coordinate with them for this,” the DCO says.
MD Wasa Mian Abdullah says that earlier it was
Wasa’s liability to drain out rain water from the parks but now, as all
the parks are under PHA, it would take care
of them in all matters. “The department has not enough funds, especially
to drain out rain water from the city parks. The DCO and DG PHA have been
informed that rain water will be drained out by the PHA authorities from
now on,” he says.
A spokesman for PHA says the Authority is doing its
best to maintain the beauty of the city. “Basically, it was the job of
Wasa to drain out accumulated rain water from the parks but now that they
have asked the DCO Lahore to hand over the sole responsibility of the
parks to PHA, it’s the PHA’s job now. All the town officers of PHA
have already started draining out rain water in their respective area
parks and hope to clear rain water within the next two days.”
It is difficult to maintain plants in parks in the
rainy season as water accumulation badly affects plants. He says that PHA
workers in coordination with district government officers would try their
level best to clear the rain water so that water-borne diseases could be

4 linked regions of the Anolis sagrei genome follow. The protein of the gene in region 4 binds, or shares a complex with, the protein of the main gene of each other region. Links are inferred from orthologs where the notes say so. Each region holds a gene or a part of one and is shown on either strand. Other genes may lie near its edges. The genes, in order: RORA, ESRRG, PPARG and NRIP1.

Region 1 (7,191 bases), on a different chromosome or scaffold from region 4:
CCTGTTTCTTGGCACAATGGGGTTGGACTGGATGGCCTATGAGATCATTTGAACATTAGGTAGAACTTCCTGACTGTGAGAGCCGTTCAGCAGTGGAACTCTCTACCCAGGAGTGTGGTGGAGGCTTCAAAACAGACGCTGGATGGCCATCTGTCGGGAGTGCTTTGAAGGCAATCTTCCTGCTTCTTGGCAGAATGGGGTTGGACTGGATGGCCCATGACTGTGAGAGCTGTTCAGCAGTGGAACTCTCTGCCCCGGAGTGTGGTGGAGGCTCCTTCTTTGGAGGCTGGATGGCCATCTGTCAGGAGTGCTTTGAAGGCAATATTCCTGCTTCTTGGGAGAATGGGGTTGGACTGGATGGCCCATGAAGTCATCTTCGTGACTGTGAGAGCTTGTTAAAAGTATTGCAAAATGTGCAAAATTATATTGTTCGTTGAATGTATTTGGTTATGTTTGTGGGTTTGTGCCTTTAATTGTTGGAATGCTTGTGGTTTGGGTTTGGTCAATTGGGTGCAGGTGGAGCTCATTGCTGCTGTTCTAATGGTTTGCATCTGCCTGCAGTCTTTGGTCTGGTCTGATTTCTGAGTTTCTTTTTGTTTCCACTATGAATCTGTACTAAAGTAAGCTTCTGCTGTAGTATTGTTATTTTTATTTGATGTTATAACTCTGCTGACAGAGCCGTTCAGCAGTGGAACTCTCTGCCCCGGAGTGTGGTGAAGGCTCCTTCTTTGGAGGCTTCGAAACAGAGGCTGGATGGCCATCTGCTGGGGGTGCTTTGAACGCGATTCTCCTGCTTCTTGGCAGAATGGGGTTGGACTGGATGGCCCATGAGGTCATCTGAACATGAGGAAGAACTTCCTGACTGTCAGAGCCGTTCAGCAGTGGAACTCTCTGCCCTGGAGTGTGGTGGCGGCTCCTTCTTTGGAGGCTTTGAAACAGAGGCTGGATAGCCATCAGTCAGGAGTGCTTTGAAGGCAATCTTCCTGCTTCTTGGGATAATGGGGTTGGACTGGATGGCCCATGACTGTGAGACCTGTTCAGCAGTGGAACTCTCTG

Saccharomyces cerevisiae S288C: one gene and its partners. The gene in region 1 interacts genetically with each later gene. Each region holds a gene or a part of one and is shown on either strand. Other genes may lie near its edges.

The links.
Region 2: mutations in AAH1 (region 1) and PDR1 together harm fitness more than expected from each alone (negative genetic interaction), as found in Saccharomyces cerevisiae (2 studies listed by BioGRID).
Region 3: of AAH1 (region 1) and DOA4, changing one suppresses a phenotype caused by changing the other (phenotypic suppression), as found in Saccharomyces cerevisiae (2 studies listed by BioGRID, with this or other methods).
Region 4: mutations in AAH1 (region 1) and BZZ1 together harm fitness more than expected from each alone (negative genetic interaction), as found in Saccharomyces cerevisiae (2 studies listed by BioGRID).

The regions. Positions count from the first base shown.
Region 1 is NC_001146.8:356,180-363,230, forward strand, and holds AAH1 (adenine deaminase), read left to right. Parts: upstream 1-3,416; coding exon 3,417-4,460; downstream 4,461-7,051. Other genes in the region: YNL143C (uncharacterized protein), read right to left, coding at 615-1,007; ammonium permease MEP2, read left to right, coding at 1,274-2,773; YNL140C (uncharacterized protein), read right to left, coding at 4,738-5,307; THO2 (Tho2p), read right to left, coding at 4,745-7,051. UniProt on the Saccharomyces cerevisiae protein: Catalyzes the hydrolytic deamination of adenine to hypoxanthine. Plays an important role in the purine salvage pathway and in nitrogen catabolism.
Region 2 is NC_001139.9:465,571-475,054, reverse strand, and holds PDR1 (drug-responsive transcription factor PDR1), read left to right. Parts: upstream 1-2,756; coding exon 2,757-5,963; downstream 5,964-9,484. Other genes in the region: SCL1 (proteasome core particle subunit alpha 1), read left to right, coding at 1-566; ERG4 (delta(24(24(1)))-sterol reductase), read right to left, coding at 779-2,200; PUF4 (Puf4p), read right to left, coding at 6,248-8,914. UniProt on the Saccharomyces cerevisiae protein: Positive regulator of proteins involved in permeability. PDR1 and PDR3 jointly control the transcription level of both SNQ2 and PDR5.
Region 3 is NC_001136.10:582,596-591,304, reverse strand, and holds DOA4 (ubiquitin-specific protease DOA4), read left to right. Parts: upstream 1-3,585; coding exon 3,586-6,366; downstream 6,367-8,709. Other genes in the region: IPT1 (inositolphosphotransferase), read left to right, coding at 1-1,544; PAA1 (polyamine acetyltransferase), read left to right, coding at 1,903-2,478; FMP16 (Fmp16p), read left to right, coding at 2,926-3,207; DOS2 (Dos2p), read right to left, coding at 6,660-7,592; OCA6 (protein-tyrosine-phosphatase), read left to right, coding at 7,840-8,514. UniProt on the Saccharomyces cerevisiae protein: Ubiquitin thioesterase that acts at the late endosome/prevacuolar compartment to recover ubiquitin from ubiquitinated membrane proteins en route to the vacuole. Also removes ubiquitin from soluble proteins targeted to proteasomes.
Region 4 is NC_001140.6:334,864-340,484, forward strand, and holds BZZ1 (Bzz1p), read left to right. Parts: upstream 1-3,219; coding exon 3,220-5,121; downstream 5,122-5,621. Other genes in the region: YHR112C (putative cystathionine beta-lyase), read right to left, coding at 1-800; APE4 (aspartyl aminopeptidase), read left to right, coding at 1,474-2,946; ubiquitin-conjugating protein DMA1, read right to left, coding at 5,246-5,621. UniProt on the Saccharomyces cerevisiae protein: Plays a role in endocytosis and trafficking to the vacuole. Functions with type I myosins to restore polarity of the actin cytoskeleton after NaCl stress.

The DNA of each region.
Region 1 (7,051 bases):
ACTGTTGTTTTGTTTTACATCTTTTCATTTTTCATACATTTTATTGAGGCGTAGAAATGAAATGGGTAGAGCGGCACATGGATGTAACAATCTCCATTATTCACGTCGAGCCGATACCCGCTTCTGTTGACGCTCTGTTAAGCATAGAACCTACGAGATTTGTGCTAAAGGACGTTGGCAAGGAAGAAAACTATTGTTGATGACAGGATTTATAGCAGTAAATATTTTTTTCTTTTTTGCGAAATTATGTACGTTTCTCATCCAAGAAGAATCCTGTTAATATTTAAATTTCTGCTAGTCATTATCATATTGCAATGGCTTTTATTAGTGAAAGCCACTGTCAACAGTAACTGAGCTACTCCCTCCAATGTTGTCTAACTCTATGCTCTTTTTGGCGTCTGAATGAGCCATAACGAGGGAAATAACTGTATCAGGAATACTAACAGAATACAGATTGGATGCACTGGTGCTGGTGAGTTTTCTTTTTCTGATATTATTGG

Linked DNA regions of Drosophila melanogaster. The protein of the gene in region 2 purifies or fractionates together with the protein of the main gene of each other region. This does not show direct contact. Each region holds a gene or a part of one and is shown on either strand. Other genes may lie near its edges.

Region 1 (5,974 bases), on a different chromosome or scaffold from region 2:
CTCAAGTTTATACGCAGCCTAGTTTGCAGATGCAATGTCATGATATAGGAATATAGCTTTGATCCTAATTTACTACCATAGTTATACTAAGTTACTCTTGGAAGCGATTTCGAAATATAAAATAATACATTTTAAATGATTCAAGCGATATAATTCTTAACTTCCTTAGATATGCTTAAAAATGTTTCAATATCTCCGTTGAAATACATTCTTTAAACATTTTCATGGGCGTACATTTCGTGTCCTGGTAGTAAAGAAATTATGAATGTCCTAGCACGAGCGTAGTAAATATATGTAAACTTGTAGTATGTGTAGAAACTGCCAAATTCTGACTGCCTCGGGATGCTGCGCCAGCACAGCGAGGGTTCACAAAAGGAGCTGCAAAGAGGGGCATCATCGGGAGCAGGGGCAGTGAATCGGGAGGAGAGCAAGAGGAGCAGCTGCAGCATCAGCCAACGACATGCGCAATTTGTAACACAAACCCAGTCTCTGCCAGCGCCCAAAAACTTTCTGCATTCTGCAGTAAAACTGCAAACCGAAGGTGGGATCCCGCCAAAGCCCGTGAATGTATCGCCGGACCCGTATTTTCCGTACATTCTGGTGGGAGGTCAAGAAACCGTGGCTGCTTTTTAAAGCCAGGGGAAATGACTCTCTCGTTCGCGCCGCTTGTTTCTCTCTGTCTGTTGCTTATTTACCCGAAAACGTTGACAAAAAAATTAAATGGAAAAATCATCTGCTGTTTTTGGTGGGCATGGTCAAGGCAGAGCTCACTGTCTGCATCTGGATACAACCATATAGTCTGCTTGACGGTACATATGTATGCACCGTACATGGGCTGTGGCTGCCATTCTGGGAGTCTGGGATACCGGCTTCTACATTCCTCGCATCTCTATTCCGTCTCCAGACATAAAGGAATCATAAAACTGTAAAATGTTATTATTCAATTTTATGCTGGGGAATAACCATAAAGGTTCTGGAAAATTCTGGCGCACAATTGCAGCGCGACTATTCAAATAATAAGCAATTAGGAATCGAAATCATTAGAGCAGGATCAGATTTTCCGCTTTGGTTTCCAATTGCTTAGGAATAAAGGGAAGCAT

Amir Butt, coordinator Punjab Urban Resource Centre,
says that mechanical method for rain water drainage is a time and
resource-consuming job. “Rain water collection can be controlled through
proper landscaping of parks,” he says.
By Dr Sania Chaudhry
On the night of Sunday, September 16, 2012,
our car was parked in front of a bakery in the commercial area of phase 1
DHA where my family and I were doing the grocery. As we headed back, we
saw a restaurant burst into flames less than 50 yards ahead of us.
It was impossible to make out how the fire started.
All we could see from our distance was a building lit aflame. The blaze
got thicker and bigger as it engulfed the greater part of the floors
above. Visitors started evacuating the area immediately as cars started to
exit from the choked streets. Grey clouds of smoke and smell of burnt ash
was beginning to spread in the vicinity.
The shock of seeing a building go on fire was a novel
experience for all of us. We prayed that nobody was stuck in the fire or
injured but at this moment there was no way of finding out.
From where we could see the inferno, the business was
going on as usual in the adjacent shops. Little boys were serving orders
of cold drinks, paan and cigarette to clients in cars parked alongside us.
Conversing with one of these young stewards, it was revealed that the same
building had been on fire some months ago; no wonder the neighbourhood
seemed well-rehearsed for this untoward situation. There was little panic
and chaos as would have been expected in a similar situation.
We were informed that the Fire Brigade as well as
Rescue 1122 had been called and that assistance was on the way; soon we